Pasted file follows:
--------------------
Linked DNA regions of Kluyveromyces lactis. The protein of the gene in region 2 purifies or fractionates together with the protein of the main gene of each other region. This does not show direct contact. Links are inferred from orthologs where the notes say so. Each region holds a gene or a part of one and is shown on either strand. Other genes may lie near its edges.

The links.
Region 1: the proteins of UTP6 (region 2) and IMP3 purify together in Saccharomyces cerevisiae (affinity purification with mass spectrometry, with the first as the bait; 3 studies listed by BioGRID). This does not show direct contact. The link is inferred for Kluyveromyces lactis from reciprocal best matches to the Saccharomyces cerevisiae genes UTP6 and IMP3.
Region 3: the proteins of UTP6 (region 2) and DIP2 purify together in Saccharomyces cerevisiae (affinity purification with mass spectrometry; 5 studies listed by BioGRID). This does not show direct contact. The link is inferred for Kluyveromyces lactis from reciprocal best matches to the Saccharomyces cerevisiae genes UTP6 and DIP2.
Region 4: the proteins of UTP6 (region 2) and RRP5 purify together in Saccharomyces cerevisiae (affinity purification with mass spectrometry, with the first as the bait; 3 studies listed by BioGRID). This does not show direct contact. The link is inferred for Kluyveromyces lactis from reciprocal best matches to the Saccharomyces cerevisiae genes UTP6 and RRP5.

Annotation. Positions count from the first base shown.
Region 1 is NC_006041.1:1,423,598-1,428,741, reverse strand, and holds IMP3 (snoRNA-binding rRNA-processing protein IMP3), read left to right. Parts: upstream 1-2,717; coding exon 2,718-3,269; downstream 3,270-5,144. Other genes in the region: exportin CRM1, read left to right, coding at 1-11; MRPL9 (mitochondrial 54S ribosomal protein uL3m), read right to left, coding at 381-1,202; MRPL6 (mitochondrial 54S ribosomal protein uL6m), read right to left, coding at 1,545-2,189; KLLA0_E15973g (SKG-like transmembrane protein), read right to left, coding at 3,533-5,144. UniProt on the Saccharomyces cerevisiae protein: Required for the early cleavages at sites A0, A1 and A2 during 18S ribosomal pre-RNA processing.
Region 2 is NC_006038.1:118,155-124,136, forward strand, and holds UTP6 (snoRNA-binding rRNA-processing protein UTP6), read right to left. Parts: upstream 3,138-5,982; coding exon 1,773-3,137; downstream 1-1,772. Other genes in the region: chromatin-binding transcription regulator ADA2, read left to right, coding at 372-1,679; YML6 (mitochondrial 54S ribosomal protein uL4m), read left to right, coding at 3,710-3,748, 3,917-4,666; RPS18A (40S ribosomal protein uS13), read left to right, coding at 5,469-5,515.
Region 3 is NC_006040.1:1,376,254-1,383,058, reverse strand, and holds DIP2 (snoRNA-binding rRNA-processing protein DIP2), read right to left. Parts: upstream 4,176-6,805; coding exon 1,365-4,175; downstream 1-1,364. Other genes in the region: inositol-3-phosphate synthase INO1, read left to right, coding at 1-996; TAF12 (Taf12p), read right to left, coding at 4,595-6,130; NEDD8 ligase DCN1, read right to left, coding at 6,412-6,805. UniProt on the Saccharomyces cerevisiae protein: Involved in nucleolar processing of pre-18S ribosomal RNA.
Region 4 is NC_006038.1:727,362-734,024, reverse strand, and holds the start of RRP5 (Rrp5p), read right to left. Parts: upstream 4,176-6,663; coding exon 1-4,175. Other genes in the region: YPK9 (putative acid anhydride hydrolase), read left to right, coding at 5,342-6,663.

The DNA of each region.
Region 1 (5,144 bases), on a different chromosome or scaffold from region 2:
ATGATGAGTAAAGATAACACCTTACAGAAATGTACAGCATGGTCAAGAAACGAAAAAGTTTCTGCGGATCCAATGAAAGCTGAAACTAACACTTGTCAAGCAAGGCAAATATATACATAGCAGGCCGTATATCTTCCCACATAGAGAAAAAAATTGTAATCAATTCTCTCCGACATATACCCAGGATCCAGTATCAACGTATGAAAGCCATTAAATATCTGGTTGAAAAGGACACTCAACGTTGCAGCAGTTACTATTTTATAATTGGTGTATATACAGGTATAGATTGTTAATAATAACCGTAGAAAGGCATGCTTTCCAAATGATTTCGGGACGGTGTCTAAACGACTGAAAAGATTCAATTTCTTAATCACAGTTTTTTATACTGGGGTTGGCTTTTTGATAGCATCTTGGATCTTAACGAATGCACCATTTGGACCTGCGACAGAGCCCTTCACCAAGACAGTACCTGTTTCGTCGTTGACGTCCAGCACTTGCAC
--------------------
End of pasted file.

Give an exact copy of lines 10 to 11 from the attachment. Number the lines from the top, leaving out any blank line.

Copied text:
Region 4 is NC_006038.1:727,362-734,024, reverse strand, and holds the start of RRP5 (Rrp5p), read right to left. Parts: upstream 4,176-6,663; coding exon 1-4,175. Other genes in the region: YPK9 (putative acid anhydride hydrolase), read left to right, coding at 5,342-6,663.

The DNA of each region.